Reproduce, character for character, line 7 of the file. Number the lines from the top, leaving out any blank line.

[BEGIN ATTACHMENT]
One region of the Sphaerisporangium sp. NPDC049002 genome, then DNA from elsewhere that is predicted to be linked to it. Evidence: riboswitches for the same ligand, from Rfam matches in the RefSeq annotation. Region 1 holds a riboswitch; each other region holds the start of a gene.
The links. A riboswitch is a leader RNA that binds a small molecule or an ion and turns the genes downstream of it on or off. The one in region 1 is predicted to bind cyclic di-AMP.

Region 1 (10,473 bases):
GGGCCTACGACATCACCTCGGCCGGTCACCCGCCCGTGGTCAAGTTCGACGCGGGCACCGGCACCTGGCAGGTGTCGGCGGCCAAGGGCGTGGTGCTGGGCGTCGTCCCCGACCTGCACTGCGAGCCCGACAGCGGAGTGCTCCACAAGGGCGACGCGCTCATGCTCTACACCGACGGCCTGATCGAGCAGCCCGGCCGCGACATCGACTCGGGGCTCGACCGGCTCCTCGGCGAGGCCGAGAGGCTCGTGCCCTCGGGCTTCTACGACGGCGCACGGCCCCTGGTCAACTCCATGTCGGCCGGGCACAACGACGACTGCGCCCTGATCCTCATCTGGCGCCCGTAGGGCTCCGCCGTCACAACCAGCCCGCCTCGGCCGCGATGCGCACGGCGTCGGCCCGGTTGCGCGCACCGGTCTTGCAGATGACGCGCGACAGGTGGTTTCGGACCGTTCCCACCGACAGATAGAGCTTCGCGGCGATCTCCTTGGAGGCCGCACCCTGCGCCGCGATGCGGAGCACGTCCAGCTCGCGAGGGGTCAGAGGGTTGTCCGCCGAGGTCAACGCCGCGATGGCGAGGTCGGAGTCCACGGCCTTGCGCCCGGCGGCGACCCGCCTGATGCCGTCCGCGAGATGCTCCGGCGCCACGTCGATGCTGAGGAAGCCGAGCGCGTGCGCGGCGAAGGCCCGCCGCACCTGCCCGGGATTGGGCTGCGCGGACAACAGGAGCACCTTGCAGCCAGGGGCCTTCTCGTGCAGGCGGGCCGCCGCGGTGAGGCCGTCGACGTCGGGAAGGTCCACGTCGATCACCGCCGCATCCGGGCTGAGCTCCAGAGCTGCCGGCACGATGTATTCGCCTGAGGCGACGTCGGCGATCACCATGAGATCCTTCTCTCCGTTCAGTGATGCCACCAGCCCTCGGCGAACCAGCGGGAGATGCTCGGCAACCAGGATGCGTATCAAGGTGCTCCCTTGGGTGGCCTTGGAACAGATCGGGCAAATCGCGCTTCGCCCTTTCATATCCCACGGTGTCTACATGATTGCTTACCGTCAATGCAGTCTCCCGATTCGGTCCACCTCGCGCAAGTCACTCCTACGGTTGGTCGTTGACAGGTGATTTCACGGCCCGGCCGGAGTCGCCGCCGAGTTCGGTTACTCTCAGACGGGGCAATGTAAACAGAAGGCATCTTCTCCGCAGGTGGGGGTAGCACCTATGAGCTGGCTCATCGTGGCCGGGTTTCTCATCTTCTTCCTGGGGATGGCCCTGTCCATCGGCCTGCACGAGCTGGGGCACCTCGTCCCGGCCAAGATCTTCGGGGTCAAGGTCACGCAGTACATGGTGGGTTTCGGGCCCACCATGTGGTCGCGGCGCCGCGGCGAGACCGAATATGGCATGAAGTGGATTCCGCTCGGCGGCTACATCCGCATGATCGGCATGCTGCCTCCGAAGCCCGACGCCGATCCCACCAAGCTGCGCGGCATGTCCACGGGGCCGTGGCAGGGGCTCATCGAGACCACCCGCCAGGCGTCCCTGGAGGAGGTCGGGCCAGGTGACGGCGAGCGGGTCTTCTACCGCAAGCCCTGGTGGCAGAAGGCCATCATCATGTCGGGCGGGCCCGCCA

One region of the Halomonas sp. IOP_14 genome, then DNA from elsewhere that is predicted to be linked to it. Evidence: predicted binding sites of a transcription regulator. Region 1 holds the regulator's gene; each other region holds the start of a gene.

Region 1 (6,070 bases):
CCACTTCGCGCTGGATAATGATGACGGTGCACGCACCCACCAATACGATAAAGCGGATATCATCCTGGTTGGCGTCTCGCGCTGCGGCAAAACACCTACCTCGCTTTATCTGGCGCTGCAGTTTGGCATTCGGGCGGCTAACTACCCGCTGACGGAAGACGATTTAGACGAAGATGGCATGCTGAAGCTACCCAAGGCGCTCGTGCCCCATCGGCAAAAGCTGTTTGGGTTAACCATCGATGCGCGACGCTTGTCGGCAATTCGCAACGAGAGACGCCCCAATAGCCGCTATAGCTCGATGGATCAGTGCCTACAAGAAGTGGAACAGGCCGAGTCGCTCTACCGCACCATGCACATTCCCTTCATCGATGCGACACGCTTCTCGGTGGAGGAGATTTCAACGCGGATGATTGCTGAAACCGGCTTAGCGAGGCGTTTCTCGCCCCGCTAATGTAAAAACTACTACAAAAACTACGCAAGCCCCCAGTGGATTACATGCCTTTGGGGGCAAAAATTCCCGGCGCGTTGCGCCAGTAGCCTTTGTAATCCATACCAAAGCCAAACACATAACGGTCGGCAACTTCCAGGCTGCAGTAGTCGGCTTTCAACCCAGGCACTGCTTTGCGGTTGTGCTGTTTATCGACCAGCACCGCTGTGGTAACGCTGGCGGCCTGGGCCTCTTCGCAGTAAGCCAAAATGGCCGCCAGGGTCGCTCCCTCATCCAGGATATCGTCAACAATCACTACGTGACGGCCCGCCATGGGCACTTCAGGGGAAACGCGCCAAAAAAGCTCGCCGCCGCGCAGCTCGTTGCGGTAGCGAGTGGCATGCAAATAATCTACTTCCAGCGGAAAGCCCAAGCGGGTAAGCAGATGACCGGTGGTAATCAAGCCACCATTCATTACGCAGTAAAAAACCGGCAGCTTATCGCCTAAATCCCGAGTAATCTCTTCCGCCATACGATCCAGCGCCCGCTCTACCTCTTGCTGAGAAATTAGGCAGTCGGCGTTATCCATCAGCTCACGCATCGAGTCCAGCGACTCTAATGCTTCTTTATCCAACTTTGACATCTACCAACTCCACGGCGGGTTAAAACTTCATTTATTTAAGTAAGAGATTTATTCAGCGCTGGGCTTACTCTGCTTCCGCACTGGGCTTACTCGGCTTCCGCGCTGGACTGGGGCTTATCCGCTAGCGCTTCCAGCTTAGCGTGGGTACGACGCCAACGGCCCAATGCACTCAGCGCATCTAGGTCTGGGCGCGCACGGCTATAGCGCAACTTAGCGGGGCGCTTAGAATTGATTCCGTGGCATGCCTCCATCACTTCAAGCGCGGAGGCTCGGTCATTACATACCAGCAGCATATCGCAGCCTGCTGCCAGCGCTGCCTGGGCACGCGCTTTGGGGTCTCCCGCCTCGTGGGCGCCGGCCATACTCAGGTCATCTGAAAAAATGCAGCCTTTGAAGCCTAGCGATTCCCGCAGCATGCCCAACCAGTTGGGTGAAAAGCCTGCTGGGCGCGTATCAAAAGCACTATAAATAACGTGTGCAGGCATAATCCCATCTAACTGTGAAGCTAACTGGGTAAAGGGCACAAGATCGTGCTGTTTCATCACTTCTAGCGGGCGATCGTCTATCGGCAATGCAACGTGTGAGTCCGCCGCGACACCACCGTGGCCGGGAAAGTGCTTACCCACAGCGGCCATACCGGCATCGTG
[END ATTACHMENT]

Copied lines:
CCACTTCGCGCTGGATAATGATGACGGTGCACGCACCCACCAATACGATAAAGCGGATATCATCCTGGTTGGCGTCTCGCGCTGCGGCAAAACACCTACCTCGCTTTATCTGGCGCTGCAGTTTGGCATTCGGGCGGCTAACTACCCGCTGACGGAAGACGATTTAGACGAAGATGGCATGCTGAAGCTACCCAAGGCGCTCGTGCCCCATCGGCAAAAGCTGTTTGGGTTAACCATCGATGCGCGACGCTTGTCGGCAATTCGCAACGAGAGACGCCCCAATAGCCGCTATAGCTCGATGGATCAGTGCCTACAAGAAGTGGAACAGGCCGAGTCGCTCTACCGCACCATGCACATTCCCTTCATCGATGCGACACGCTTCTCGGTGGAGGAGATTTCAACGCGGATGATTGCTGAAACCGGCTTAGCGAGGCGTTTCTCGCCCCGCTAATGTAAAAACTACTACAAAAACTACGCAAGCCCCCAGTGGATTACATGCCTTTGGGGGCAAAAATTCCCGGCGCGTTGCGCCAGTAGCCTTTGTAATCCATACCAAAGCCAAACACATAACGGTCGGCAACTTCCAGGCTGCAGTAGTCGGCTTTCAACCCAGGCACTGCTTTGCGGTTGTGCTGTTTATCGACCAGCACCGCTGTGGTAACGCTGGCGGCCTGGGCCTCTTCGCAGTAAGCCAAAATGGCCGCCAGGGTCGCTCCCTCATCCAGGATATCGTCAACAATCACTACGTGACGGCCCGCCATGGGCACTTCAGGGGAAACGCGCCAAAAAAGCTCGCCGCCGCGCAGCTCGTTGCGGTAGCGAGTGGCATGCAAATAATCTACTTCCAGCGGAAAGCCCAAGCGGGTAAGCAGATGACCGGTGGTAATCAAGCCACCATTCATTACGCAGTAAAAAACCGGCAGCTTATCGCCTAAATCCCGAGTAATCTCTTCCGCCATACGATCCAGCGCCCGCTCTACCTCTTGCTGAGAAATTAGGCAGTCGGCGTTATCCATCAGCTCACGCATCGAGTCCAGCGACTCTAATGCTTCTTTATCCAACTTTGACATCTACCAACTCCACGGCGGGTTAAAACTTCATTTATTTAAGTAAGAGATTTATTCAGCGCTGGGCTTACTCTGCTTCCGCACTGGGCTTACTCGGCTTCCGCGCTGGACTGGGGCTTATCCGCTAGCGCTTCCAGCTTAGCGTGGGTACGACGCCAACGGCCCAATGCACTCAGCGCATCTAGGTCTGGGCGCGCACGGCTATAGCGCAACTTAGCGGGGCGCTTAGAATTGATTCCGTGGCATGCCTCCATCACTTCAAGCGCGGAGGCTCGGTCATTACATACCAGCAGCATATCGCAGCCTGCTGCCAGCGCTGCCTGGGCACGCGCTTTGGGGTCTCCCGCCTCGTGGGCGCCGGCCATACTCAGGTCATCTGAAAAAATGCAGCCTTTGAAGCCTAGCGATTCCCGCAGCATGCCCAACCAGTTGGGTGAAAAGCCTGCTGGGCGCGTATCAAAAGCACTATAAATAACGTGTGCAGGCATAATCCCATCTAACTGTGAAGCTAACTGGGTAAAGGGCACAAGATCGTGCTGTTTCATCACTTCTAGCGGGCGATCGTCTATCGGCAATGCAACGTGTGAGTCCGCCGCGACACCACCGTGGCCGGGAAAGTGCTTACCCACAGCGGCCATACCGGCATCGTG